Kudos to the Chronicle's John King for his piece today on the future recreational marinas that may appear in the the two last open water areas along the Embarcadero. As people wade through the America's Cup Draft EIR, the questions are beginning to sound like "did we give away the store?" in the Host Agreement for the race, and King brings up the point that the Event Authority and their planners, Aecom, have identified the Cupid's Arrow-adjacent Rincon Hill basin for temporary berthing of private spectator boats, including mega-yachts. If the Event Authority (Ellison & Friends) has to pay to dredge these two open areas to accommodate large boats, such dredging gives them the right to develop the sites into commercial recreational marinas. From the DEIR:
The Host Agreement identifies both the Rincon Point and Brannan Street Wharf Open Water Basins as locations for temporary berthing and, if the Event Authority pays to dredge the Basins, this would trigger long?term development rights for construction of a marina in each location? development of long term marinas within the Rincon Point or Brannan Street Wharf Open Water Basins would be considered a significant and unavoidable impact.
The Event Authority is probably getting bids right now to dredge the Brannan Street basin next to Pier 30, which will be home to some of the race's big boats, plus it's across the street from Sea Wall Lot 330, the W-shaped lot owned by Ports that was ceded to the Event Authority for development.
Over here at Curbed SF's A-Cup Headquarters, we're thinking "mega-yacht"="red herring". It's a loose term, but these are boats starting at 150 feet in length, and we almost never see them in the Bay Area. They cost over $20M (second-hand) and most owners defray their costs by renting them out by the week. Depending on the week, these charters start at around $300K- a week plus fuel and food. Where are these boats? In the winter, many are in the Caribbean. In the summer, they tend to be in the Northern Mediterranean, from Turkey across to Spain. They tend not to be on our Pacific Coast, except for a few hardy expedition boats, plus some in San Diego and Mexico. The East Coast of Africa to the China Sea? No way, too many pirates. So the odds of sending your empty, fully-crewed boat in August from Cannes or Calvi across the Atlantic, through the Panama Canal while it could be rented out for $500K a week to a fellow from Dubai? Not bloody likely, and we're thinking the Rincon basin may instead become a two-year used-yacht lot for boat brokers. So be careful about giving out those dredging permits, OK?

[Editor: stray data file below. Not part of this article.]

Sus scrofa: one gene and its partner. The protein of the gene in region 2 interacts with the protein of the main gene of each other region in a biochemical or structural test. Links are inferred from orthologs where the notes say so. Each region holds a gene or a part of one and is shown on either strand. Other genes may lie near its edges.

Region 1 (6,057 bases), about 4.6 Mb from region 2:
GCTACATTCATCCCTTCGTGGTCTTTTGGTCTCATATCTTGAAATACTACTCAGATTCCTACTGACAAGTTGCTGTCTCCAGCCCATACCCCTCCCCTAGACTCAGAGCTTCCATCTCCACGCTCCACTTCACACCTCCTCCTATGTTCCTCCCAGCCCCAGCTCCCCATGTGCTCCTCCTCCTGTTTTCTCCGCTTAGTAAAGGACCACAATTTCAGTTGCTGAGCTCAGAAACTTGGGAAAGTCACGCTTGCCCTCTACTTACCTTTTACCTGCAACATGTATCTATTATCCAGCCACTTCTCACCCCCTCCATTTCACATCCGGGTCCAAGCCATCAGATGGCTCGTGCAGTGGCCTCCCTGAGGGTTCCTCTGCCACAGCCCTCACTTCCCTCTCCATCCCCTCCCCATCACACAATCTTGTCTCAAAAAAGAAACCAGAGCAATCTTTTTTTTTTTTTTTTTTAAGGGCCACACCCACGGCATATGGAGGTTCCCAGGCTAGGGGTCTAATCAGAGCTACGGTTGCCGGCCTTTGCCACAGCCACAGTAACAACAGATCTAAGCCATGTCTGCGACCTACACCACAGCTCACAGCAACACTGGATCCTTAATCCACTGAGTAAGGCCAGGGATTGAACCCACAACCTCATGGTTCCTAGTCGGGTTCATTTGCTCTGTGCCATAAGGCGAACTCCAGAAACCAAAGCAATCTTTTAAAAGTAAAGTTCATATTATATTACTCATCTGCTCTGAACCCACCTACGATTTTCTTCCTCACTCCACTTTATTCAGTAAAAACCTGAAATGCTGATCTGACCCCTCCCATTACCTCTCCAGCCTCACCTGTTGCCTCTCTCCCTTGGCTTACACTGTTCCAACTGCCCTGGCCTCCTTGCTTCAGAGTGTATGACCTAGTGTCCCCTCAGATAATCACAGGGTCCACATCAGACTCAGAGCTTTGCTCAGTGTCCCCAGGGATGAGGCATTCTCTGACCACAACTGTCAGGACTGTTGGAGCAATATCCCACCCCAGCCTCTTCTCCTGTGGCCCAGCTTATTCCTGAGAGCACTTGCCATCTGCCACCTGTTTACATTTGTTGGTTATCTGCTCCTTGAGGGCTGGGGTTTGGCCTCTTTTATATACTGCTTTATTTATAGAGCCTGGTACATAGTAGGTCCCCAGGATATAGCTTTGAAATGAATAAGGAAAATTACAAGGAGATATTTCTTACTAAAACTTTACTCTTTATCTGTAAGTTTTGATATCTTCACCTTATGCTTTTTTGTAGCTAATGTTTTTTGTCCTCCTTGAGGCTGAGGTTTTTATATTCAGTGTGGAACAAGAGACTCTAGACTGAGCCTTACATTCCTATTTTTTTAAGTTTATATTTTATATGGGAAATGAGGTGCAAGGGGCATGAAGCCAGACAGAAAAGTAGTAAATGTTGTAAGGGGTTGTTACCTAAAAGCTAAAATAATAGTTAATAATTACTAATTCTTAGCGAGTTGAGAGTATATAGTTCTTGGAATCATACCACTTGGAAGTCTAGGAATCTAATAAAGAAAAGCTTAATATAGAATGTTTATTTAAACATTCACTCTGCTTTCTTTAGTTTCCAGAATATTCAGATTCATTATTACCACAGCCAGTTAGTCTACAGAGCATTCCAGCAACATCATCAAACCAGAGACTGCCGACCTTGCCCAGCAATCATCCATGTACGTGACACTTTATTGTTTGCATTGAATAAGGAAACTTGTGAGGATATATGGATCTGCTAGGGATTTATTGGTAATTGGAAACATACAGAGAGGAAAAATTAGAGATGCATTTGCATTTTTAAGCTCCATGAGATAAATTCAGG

· Cups Yacht Plans Threatens Our Wide-Open Bay Views [SF Gate]
· Fraser Partners With America's Cup [The Triton]
· Fraser Yachts [Fraser Yachts]